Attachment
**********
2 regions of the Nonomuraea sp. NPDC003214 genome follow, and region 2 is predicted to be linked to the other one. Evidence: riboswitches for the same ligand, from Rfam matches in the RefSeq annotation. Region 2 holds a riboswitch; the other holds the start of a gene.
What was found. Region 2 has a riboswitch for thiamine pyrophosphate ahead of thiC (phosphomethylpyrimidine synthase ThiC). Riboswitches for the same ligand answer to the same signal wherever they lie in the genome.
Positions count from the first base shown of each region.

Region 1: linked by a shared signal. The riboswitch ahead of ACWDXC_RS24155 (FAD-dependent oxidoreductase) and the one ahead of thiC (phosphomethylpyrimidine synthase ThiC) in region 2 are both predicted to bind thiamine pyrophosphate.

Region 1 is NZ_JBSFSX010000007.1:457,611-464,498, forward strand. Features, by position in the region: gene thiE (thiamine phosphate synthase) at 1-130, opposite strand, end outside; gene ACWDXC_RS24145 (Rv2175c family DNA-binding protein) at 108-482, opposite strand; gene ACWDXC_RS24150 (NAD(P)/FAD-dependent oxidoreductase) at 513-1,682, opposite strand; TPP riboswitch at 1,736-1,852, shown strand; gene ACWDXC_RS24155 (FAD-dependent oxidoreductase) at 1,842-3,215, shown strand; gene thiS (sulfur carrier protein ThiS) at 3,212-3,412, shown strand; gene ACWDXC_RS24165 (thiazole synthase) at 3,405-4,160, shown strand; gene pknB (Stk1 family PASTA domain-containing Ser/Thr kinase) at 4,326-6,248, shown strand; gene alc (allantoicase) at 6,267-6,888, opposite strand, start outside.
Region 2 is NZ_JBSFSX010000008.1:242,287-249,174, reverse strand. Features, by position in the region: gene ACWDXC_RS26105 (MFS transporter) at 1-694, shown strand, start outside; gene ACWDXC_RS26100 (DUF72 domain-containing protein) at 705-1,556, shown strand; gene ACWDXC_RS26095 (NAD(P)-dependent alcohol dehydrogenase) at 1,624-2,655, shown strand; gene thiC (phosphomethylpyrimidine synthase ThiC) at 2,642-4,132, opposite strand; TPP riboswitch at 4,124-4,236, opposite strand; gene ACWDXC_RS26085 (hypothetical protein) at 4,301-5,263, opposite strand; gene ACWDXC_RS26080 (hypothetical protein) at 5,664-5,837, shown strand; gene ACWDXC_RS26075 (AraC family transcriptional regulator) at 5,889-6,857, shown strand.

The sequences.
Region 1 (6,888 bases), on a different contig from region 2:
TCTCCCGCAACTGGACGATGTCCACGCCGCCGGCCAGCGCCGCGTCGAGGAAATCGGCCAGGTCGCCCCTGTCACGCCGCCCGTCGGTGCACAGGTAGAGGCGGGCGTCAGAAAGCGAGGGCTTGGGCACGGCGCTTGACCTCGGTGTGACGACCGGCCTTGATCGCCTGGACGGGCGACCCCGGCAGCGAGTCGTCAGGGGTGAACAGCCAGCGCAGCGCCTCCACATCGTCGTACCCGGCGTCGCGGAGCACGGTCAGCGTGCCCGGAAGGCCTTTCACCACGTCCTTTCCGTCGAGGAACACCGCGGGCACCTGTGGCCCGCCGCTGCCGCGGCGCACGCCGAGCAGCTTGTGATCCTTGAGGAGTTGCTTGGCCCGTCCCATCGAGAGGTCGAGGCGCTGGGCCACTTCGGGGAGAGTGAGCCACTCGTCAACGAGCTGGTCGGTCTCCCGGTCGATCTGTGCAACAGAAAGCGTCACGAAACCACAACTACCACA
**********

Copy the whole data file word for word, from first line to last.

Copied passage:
2 regions of the Nonomuraea sp. NPDC003214 genome follow, and region 2 is predicted to be linked to the other one. Evidence: riboswitches for the same ligand, from Rfam matches in the RefSeq annotation. Region 2 holds a riboswitch; the other holds the start of a gene.
What was found. Region 2 has a riboswitch for thiamine pyrophosphate ahead of thiC (phosphomethylpyrimidine synthase ThiC). Riboswitches for the same ligand answer to the same signal wherever they lie in the genome.
Positions count from the first base shown of each region.

Region 1: linked by a shared signal. The riboswitch ahead of ACWDXC_RS24155 (FAD-dependent oxidoreductase) and the one ahead of thiC (phosphomethylpyrimidine synthase ThiC) in region 2 are both predicted to bind thiamine pyrophosphate.

Region 1 is NZ_JBSFSX010000007.1:457,611-464,498, forward strand. Features, by position in the region: gene thiE (thiamine phosphate synthase) at 1-130, opposite strand, end outside; gene ACWDXC_RS24145 (Rv2175c family DNA-binding protein) at 108-482, opposite strand; gene ACWDXC_RS24150 (NAD(P)/FAD-dependent oxidoreductase) at 513-1,682, opposite strand; TPP riboswitch at 1,736-1,852, shown strand; gene ACWDXC_RS24155 (FAD-dependent oxidoreductase) at 1,842-3,215, shown strand; gene thiS (sulfur carrier protein ThiS) at 3,212-3,412, shown strand; gene ACWDXC_RS24165 (thiazole synthase) at 3,405-4,160, shown strand; gene pknB (Stk1 family PASTA domain-containing Ser/Thr kinase) at 4,326-6,248, shown strand; gene alc (allantoicase) at 6,267-6,888, opposite strand, start outside.
Region 2 is NZ_JBSFSX010000008.1:242,287-249,174, reverse strand. Features, by position in the region: gene ACWDXC_RS26105 (MFS transporter) at 1-694, shown strand, start outside; gene ACWDXC_RS26100 (DUF72 domain-containing protein) at 705-1,556, shown strand; gene ACWDXC_RS26095 (NAD(P)-dependent alcohol dehydrogenase) at 1,624-2,655, shown strand; gene thiC (phosphomethylpyrimidine synthase ThiC) at 2,642-4,132, opposite strand; TPP riboswitch at 4,124-4,236, opposite strand; gene ACWDXC_RS26085 (hypothetical protein) at 4,301-5,263, opposite strand; gene ACWDXC_RS26080 (hypothetical protein) at 5,664-5,837, shown strand; gene ACWDXC_RS26075 (AraC family transcriptional regulator) at 5,889-6,857, shown strand.

The sequences.
Region 1 (6,888 bases), on a different contig from region 2:
TCTCCCGCAACTGGACGATGTCCACGCCGCCGGCCAGCGCCGCGTCGAGGAAATCGGCCAGGTCGCCCCTGTCACGCCGCCCGTCGGTGCACAGGTAGAGGCGGGCGTCAGAAAGCGAGGGCTTGGGCACGGCGCTTGACCTCGGTGTGACGACCGGCCTTGATCGCCTGGACGGGCGACCCCGGCAGCGAGTCGTCAGGGGTGAACAGCCAGCGCAGCGCCTCCACATCGTCGTACCCGGCGTCGCGGAGCACGGTCAGCGTGCCCGGAAGGCCTTTCACCACGTCCTTTCCGTCGAGGAACACCGCGGGCACCTGTGGCCCGCCGCTGCCGCGGCGCACGCCGAGCAGCTTGTGATCCTTGAGGAGTTGCTTGGCCCGTCCCATCGAGAGGTCGAGGCGCTGGGCCACTTCGGGGAGAGTGAGCCACTCGTCAACGAGCTGGTCGGTCTCCCGGTCGATCTGTGCAACAGAAAGCGTCACGAAACCACAACTACCACA